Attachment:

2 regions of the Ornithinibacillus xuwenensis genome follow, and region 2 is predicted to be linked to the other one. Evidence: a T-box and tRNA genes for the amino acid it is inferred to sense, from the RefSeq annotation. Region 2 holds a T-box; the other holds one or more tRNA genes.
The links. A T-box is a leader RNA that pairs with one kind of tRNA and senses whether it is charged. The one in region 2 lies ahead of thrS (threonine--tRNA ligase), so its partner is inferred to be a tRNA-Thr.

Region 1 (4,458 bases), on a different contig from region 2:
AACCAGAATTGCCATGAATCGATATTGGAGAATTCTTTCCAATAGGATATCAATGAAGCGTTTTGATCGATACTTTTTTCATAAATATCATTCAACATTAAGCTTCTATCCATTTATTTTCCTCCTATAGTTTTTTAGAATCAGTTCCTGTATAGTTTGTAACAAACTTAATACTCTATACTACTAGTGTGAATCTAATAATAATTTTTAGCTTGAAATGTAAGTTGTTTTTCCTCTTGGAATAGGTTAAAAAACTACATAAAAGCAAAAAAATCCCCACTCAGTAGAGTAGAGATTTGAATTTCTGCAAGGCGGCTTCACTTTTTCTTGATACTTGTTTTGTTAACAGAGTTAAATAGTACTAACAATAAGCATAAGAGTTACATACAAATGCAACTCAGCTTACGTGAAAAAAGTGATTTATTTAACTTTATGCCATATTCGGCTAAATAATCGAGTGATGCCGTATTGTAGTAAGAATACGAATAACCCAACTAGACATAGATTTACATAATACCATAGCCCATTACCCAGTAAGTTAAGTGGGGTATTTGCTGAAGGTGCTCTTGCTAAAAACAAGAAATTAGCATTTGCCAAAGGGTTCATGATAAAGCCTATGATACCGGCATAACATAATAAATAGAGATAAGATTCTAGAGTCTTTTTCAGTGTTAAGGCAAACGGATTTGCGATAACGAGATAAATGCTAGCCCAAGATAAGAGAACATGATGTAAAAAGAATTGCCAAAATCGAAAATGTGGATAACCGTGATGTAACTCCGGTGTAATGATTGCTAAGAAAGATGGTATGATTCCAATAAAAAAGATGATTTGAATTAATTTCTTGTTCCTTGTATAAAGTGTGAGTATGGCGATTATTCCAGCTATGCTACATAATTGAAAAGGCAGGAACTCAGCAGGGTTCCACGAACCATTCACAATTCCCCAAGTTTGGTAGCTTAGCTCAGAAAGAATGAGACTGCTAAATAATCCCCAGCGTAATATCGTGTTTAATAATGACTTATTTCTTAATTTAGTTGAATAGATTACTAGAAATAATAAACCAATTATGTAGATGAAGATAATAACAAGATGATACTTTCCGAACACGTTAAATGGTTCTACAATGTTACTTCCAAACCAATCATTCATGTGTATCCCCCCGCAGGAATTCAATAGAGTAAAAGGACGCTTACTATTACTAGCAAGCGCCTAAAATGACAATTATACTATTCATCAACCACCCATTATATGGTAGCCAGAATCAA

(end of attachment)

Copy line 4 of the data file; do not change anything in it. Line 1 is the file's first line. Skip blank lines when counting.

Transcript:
AACCAGAATTGCCATGAATCGATATTGGAGAATTCTTTCCAATAGGATATCAATGAAGCGTTTTGATCGATACTTTTTTCATAAATATCATTCAACATTAAGCTTCTATCCATTTATTTTCCTCCTATAGTTTTTTAGAATCAGTTCCTGTATAGTTTGTAACAAACTTAATACTCTATACTACTAGTGTGAATCTAATAATAATTTTTAGCTTGAAATGTAAGTTGTTTTTCCTCTTGGAATAGGTTAAAAAACTACATAAAAGCAAAAAAATCCCCACTCAGTAGAGTAGAGATTTGAATTTCTGCAAGGCGGCTTCACTTTTTCTTGATACTTGTTTTGTTAACAGAGTTAAATAGTACTAACAATAAGCATAAGAGTTACATACAAATGCAACTCAGCTTACGTGAAAAAAGTGATTTATTTAACTTTATGCCATATTCGGCTAAATAATCGAGTGATGCCGTATTGTAGTAAGAATACGAATAACCCAACTAGACATAGATTTACATAATACCATAGCCCATTACCCAGTAAGTTAAGTGGGGTATTTGCTGAAGGTGCTCTTGCTAAAAACAAGAAATTAGCATTTGCCAAAGGGTTCATGATAAAGCCTATGATACCGGCATAACATAATAAATAGAGATAAGATTCTAGAGTCTTTTTCAGTGTTAAGGCAAACGGATTTGCGATAACGAGATAAATGCTAGCCCAAGATAAGAGAACATGATGTAAAAAGAATTGCCAAAATCGAAAATGTGGATAACCGTGATGTAACTCCGGTGTAATGATTGCTAAGAAAGATGGTATGATTCCAATAAAAAAGATGATTTGAATTAATTTCTTGTTCCTTGTATAAAGTGTGAGTATGGCGATTATTCCAGCTATGCTACATAATTGAAAAGGCAGGAACTCAGCAGGGTTCCACGAACCATTCACAATTCCCCAAGTTTGGTAGCTTAGCTCAGAAAGAATGAGACTGCTAAATAATCCCCAGCGTAATATCGTGTTTAATAATGACTTATTTCTTAATTTAGTTGAATAGATTACTAGAAATAATAAACCAATTATGTAGATGAAGATAATAACAAGATGATACTTTCCGAACACGTTAAATGGTTCTACAATGTTACTTCCAAACCAATCATTCATGTGTATCCCCCCGCAGGAATTCAATAGAGTAAAAGGACGCTTACTATTACTAGCAAGCGCCTAAAATGACAATTATACTATTCATCAACCACCCATTATATGGTAGCCAGAATCAA